Updated: Jul 9
Estrogen dominance is a complex issue for many women to face. However, there is no standard guideline as to how much excess estrogen constitutes estrogen dominance.
Estrogen dominance does not necessarily mean high estrogen!
There can be many a few different reasons for it:
✔️ Low progesterone (which keeps estrogen in check) and normal estrogen
✔️High estrogen and low progesterone
✔️High estrogen and normal progesterone
If there's an excess or deficiency of any specific hormone throughout the body's endocrine system, overall imbalances will occur, leading to health problems.
Not only do women suffer from estrogen dominance, but men are also vulnerable to its effects.
As you can see, estrogen dominance and other endocrine disorders are complicated conditions, requiring research to understand them.
There are 8 notable Signs of Estrogen Dominance.
One among the several symptoms of Estrogen Dominance is having Cold Hands and Feet. This is a very common symptom in women, who are more prone to suffer from this problem. The coldness of your hands and feet is caused by the excess estrogen levels in your body.
The best way to treat this problem by taking supplements such as magnesium, vitamin B6, calcium and zinc. You might also have to massage your hands and feet with olive oil before bedtime at least three times a week until you feel better again.
Another symptom you may feel that signals Estrogen Dominance is Anxiety and this is because your excess estrogen can increase the production of the stress hormone cortisol.
If you have high levels of cortisol in your system, you may experience anxiety or panic attacks. Your body will produce more cortisol when it senses a threat to its survival or well-being; however, when there's no real threat present—like if you're feeling anxious about an upcoming exam—your body will release too much cortisol into your bloodstream. This can lead to symptoms such as increased heart rate, sweating, dizziness, stomach pains and cramps, headaches, irritability and mood swings.
One of the most common symptoms associated with estrogen dominance is constipation. Hormonal imbalances can impact gut health and slow digestion thus having constipation is another sign of estrogen dominance.
Women who are experiencing this symptom should try to increase their fiber intake by eating more fruits, vegetables and whole grains. Fiber acts as a natural laxative by absorbing water from the body which helps to flush waste from the colon which leads to regular bowel movements. It is also important for women to drink plenty of water throughout the day as dehydration can lead to constipation because it makes it difficult for your system to function properly.
Weight gain is another prevalent symptom of estrogen dominance. Estrogen signals the body to store fat, so when you're having trouble losing weight or putting on pounds, it's a sign that your body is not properly processing estrogen.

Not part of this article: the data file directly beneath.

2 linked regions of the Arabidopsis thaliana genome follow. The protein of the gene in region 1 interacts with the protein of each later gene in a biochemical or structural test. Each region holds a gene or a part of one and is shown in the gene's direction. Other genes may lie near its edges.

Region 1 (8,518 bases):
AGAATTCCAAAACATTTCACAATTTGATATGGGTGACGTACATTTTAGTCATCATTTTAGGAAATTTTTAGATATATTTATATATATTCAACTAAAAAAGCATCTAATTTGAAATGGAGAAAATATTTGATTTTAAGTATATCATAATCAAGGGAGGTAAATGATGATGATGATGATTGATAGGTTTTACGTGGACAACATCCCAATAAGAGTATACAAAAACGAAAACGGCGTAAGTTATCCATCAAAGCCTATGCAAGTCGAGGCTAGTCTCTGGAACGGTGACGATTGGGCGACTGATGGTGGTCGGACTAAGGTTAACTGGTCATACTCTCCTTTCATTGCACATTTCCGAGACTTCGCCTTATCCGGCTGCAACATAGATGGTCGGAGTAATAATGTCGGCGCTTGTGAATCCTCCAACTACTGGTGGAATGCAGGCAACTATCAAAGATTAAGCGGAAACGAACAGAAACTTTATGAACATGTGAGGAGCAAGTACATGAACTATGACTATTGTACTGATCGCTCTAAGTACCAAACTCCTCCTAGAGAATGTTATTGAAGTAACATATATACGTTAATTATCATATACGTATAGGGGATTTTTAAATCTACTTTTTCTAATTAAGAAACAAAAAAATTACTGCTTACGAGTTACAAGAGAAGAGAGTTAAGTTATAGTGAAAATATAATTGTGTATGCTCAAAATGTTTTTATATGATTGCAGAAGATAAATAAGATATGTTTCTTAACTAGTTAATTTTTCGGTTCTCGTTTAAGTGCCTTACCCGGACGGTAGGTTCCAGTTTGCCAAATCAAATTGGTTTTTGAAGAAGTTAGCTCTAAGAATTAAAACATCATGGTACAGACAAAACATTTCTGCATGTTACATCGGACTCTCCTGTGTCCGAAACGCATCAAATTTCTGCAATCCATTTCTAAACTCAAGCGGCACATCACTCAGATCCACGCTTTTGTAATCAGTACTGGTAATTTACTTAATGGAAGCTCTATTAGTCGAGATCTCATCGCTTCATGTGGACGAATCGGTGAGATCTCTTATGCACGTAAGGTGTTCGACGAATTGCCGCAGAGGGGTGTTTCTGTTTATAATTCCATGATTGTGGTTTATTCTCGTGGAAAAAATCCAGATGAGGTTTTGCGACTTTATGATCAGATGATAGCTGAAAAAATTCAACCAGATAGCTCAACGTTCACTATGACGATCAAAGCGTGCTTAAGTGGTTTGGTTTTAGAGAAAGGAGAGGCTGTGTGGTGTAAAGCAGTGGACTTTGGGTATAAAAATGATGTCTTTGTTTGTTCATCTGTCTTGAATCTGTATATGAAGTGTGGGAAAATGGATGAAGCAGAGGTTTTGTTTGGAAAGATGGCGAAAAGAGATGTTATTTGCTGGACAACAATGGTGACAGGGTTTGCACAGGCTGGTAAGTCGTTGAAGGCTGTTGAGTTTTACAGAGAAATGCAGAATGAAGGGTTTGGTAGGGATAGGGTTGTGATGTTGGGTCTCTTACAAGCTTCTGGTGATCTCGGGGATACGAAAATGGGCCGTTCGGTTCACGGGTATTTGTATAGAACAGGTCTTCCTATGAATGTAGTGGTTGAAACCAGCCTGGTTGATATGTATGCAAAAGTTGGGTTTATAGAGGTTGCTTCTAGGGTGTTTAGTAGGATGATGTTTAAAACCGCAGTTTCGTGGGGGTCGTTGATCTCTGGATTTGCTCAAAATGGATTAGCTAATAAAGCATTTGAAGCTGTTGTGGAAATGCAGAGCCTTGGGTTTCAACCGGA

Progesterone is a sleep-producing hormone. When your estrogen levels are out of whack, i.e. in excess as compared to progesterone, you can have sleep issues. This is because your body needs to be in balance so that neither hormone dominates over the other—and too much estrogen makes it difficult for you to get any rest at all!
The best way to address this imbalance is by taking care of your diet and making sure you're getting enough sunlight every day so your body can produce its own natural progesterone.
Testosterone and sexual drive are closely connected. With estrogen dominance, high estrogen levels affect testosterone balance, thus affecting libido or sexual drive.
It's no surprise that estrogen dominance is a big problem in our society. After all, the hormone is one of the most powerful ones out there—it affects everything from menstrual cycles to fertility to mood swings. But what you might not know is that this hormone plays a key role in your sex drive and your libido. In fact, studies have shown that if you're experiencing low testosterone levels due to estrogen dominance, it can take up to six months for those levels to return to normal. That's why it's so important to check out what's happening with your hormones and make sure they're balanced out!
Migraines are an especially notable symptom of estrogen dominance because they can be triggered by hormonal fluctuations—and they can also worsen when you're experiencing an estrogen-dominant condition. The changes in hormone levels can also spark other symptoms of estrogen dominance, including breast tenderness, bloating, and fatigue.
If you're experiencing hair loss, it can be a scary experience. You may be afraid to tell your friends and family that you're losing your hair—because it's such a personal aspect of your appearance, and we all feel so self-conscious about it!
But losing your hair isn't the only symptom of a hormone imbalance. Estrogen dominance is another common cause of hair loss and acne, so if you're experiencing these symptoms, there's a good chance that your hormones are out of order.
What causes estrogen dominance?
Progesterone plays a major role in the childbearing years and having inadequate levels of it can cause difficulty in conceiving or carrying a pregnancy. This is why it is essential to ensure your body has enough progesterone to support fertility.
After ovulation, Progesterone is secreted during the second half of the menstrual cycle and ensures that the uterus lining is in optimal condition to receive a fertilized egg. It helps thicken the uterus lining and makes it capable of supporting an embryo.
The thickness of the uterus is important for the successful implantation of the egg. If it's not thick enough, fertilization won't take place.
Women who are not pregnant may experience irregular or missed menstrual cycles, emotional changes such as anxiety or depression, hot flashes, night sweats, low levels of vaginal lubrication, and headaches or migraines due to low progesterone hormone levels.
Progesterone is a hormone that pregnant women need to keep their uterus healthy until the birth of their baby. If the progesterone levels are too low, this can lead to complications such as spotting and even miscarriages. Having adequate progesterone levels is essential for a successful pregnancy outcome.
Generally, males and children have significantly lower progesterone levels than women of reproductive age. Postmenopausal women, on the other hand, experience a significant drop in their progesterone levels as compared to their pre-menopausal counterparts.